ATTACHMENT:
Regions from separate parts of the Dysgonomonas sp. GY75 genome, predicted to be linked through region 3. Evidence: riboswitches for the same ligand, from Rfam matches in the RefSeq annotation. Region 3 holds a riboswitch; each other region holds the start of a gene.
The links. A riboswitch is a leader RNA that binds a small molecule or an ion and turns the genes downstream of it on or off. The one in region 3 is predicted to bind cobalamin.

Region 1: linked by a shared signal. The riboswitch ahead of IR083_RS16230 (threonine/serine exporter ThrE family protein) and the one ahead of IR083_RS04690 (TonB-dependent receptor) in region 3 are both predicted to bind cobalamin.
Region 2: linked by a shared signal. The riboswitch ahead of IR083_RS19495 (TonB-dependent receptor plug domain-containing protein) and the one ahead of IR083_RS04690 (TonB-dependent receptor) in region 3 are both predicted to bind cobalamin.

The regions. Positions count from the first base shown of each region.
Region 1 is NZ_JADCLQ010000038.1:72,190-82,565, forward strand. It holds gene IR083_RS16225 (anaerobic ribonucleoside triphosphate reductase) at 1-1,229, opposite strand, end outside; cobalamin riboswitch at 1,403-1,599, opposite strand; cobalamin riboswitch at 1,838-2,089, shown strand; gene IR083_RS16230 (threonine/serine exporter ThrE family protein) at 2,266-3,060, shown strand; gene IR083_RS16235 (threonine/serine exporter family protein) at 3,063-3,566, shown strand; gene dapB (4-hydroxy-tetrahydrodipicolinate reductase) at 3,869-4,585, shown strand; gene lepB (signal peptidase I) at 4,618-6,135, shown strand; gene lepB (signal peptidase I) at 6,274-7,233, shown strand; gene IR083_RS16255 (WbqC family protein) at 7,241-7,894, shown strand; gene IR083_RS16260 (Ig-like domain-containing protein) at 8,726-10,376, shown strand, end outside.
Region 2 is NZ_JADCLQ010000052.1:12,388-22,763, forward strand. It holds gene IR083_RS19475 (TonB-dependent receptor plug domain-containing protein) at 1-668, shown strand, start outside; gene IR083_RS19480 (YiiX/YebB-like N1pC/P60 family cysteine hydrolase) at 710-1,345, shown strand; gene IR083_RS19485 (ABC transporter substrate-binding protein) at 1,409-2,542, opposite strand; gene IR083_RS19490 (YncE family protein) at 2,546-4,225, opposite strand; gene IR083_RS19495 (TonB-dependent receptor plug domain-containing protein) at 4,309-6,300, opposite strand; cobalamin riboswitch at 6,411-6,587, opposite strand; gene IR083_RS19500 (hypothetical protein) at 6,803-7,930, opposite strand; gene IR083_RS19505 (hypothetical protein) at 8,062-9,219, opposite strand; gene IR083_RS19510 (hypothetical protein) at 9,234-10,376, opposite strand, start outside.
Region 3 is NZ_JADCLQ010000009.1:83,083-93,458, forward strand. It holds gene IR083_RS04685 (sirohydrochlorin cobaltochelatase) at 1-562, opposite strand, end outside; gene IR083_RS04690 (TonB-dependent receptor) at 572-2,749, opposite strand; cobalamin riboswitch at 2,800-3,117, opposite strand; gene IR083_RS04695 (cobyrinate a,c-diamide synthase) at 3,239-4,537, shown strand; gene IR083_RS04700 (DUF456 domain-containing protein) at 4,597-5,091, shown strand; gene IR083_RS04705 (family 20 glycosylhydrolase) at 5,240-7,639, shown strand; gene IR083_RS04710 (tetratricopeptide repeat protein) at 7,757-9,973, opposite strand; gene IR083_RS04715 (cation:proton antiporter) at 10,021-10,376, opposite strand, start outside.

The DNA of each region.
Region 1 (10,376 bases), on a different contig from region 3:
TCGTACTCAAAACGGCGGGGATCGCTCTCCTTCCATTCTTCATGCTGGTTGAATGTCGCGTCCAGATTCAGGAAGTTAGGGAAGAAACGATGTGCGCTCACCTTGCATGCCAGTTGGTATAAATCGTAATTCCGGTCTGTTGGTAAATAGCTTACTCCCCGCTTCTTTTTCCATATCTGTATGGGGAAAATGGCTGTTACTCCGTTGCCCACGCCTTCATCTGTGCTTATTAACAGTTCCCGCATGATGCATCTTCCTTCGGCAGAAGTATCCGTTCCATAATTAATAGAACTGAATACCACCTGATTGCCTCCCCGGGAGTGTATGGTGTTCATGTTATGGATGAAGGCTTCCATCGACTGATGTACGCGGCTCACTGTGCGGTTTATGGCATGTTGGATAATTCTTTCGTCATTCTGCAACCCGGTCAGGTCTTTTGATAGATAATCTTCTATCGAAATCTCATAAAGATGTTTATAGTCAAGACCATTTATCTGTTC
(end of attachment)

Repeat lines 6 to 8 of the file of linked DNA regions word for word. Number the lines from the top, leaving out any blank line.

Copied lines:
Region 1 is NZ_JADCLQ010000038.1:72,190-82,565, forward strand. It holds gene IR083_RS16225 (anaerobic ribonucleoside triphosphate reductase) at 1-1,229, opposite strand, end outside; cobalamin riboswitch at 1,403-1,599, opposite strand; cobalamin riboswitch at 1,838-2,089, shown strand; gene IR083_RS16230 (threonine/serine exporter ThrE family protein) at 2,266-3,060, shown strand; gene IR083_RS16235 (threonine/serine exporter family protein) at 3,063-3,566, shown strand; gene dapB (4-hydroxy-tetrahydrodipicolinate reductase) at 3,869-4,585, shown strand; gene lepB (signal peptidase I) at 4,618-6,135, shown strand; gene lepB (signal peptidase I) at 6,274-7,233, shown strand; gene IR083_RS16255 (WbqC family protein) at 7,241-7,894, shown strand; gene IR083_RS16260 (Ig-like domain-containing protein) at 8,726-10,376, shown strand, end outside.
Region 2 is NZ_JADCLQ010000052.1:12,388-22,763, forward strand. It holds gene IR083_RS19475 (TonB-dependent receptor plug domain-containing protein) at 1-668, shown strand, start outside; gene IR083_RS19480 (YiiX/YebB-like N1pC/P60 family cysteine hydrolase) at 710-1,345, shown strand; gene IR083_RS19485 (ABC transporter substrate-binding protein) at 1,409-2,542, opposite strand; gene IR083_RS19490 (YncE family protein) at 2,546-4,225, opposite strand; gene IR083_RS19495 (TonB-dependent receptor plug domain-containing protein) at 4,309-6,300, opposite strand; cobalamin riboswitch at 6,411-6,587, opposite strand; gene IR083_RS19500 (hypothetical protein) at 6,803-7,930, opposite strand; gene IR083_RS19505 (hypothetical protein) at 8,062-9,219, opposite strand; gene IR083_RS19510 (hypothetical protein) at 9,234-10,376, opposite strand, start outside.
Region 3 is NZ_JADCLQ010000009.1:83,083-93,458, forward strand. It holds gene IR083_RS04685 (sirohydrochlorin cobaltochelatase) at 1-562, opposite strand, end outside; gene IR083_RS04690 (TonB-dependent receptor) at 572-2,749, opposite strand; cobalamin riboswitch at 2,800-3,117, opposite strand; gene IR083_RS04695 (cobyrinate a,c-diamide synthase) at 3,239-4,537, shown strand; gene IR083_RS04700 (DUF456 domain-containing protein) at 4,597-5,091, shown strand; gene IR083_RS04705 (family 20 glycosylhydrolase) at 5,240-7,639, shown strand; gene IR083_RS04710 (tetratricopeptide repeat protein) at 7,757-9,973, opposite strand; gene IR083_RS04715 (cation:proton antiporter) at 10,021-10,376, opposite strand, start outside.